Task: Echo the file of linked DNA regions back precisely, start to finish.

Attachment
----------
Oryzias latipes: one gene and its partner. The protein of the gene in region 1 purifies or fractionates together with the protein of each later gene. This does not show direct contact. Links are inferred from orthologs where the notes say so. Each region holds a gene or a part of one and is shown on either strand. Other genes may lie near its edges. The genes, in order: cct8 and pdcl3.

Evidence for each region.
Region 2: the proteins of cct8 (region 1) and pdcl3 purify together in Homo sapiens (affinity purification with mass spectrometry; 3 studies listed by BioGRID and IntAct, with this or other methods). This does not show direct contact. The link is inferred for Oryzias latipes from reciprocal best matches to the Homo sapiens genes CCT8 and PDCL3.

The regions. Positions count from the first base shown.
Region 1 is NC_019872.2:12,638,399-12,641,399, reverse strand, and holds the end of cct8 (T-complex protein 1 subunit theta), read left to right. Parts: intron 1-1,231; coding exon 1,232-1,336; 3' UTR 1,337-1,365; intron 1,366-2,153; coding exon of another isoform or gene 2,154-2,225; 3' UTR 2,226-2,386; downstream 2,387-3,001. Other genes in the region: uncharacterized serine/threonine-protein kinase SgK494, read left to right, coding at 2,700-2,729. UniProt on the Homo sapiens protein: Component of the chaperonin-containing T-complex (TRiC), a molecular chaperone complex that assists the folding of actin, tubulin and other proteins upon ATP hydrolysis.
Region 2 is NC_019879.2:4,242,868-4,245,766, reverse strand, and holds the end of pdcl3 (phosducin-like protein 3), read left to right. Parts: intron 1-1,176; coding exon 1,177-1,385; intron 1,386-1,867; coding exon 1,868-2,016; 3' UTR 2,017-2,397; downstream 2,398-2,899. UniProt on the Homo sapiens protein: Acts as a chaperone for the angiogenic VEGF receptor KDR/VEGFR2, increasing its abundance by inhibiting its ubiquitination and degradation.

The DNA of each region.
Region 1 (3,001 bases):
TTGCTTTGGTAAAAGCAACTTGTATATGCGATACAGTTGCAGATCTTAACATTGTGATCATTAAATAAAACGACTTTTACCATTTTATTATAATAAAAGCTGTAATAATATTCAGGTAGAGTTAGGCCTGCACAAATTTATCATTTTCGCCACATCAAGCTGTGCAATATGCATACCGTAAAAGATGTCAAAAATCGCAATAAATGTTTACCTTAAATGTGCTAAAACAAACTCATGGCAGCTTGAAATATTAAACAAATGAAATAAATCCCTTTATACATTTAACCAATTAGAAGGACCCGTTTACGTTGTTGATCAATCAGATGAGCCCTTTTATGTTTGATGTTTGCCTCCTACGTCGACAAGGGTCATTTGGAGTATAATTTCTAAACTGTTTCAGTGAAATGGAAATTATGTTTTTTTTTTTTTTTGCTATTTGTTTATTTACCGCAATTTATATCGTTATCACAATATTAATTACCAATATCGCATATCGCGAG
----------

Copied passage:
Oryzias latipes: one gene and its partner. The protein of the gene in region 1 purifies or fractionates together with the protein of each later gene. This does not show direct contact. Links are inferred from orthologs where the notes say so. Each region holds a gene or a part of one and is shown on either strand. Other genes may lie near its edges. The genes, in order: cct8 and pdcl3.

Evidence for each region.
Region 2: the proteins of cct8 (region 1) and pdcl3 purify together in Homo sapiens (affinity purification with mass spectrometry; 3 studies listed by BioGRID and IntAct, with this or other methods). This does not show direct contact. The link is inferred for Oryzias latipes from reciprocal best matches to the Homo sapiens genes CCT8 and PDCL3.

The regions. Positions count from the first base shown.
Region 1 is NC_019872.2:12,638,399-12,641,399, reverse strand, and holds the end of cct8 (T-complex protein 1 subunit theta), read left to right. Parts: intron 1-1,231; coding exon 1,232-1,336; 3' UTR 1,337-1,365; intron 1,366-2,153; coding exon of another isoform or gene 2,154-2,225; 3' UTR 2,226-2,386; downstream 2,387-3,001. Other genes in the region: uncharacterized serine/threonine-protein kinase SgK494, read left to right, coding at 2,700-2,729. UniProt on the Homo sapiens protein: Component of the chaperonin-containing T-complex (TRiC), a molecular chaperone complex that assists the folding of actin, tubulin and other proteins upon ATP hydrolysis.
Region 2 is NC_019879.2:4,242,868-4,245,766, reverse strand, and holds the end of pdcl3 (phosducin-like protein 3), read left to right. Parts: intron 1-1,176; coding exon 1,177-1,385; intron 1,386-1,867; coding exon 1,868-2,016; 3' UTR 2,017-2,397; downstream 2,398-2,899. UniProt on the Homo sapiens protein: Acts as a chaperone for the angiogenic VEGF receptor KDR/VEGFR2, increasing its abundance by inhibiting its ubiquitination and degradation.

The DNA of each region.
Region 1 (3,001 bases):
TTGCTTTGGTAAAAGCAACTTGTATATGCGATACAGTTGCAGATCTTAACATTGTGATCATTAAATAAAACGACTTTTACCATTTTATTATAATAAAAGCTGTAATAATATTCAGGTAGAGTTAGGCCTGCACAAATTTATCATTTTCGCCACATCAAGCTGTGCAATATGCATACCGTAAAAGATGTCAAAAATCGCAATAAATGTTTACCTTAAATGTGCTAAAACAAACTCATGGCAGCTTGAAATATTAAACAAATGAAATAAATCCCTTTATACATTTAACCAATTAGAAGGACCCGTTTACGTTGTTGATCAATCAGATGAGCCCTTTTATGTTTGATGTTTGCCTCCTACGTCGACAAGGGTCATTTGGAGTATAATTTCTAAACTGTTTCAGTGAAATGGAAATTATGTTTTTTTTTTTTTTTGCTATTTGTTTATTTACCGCAATTTATATCGTTATCACAATATTAATTACCAATATCGCATATCGCGAG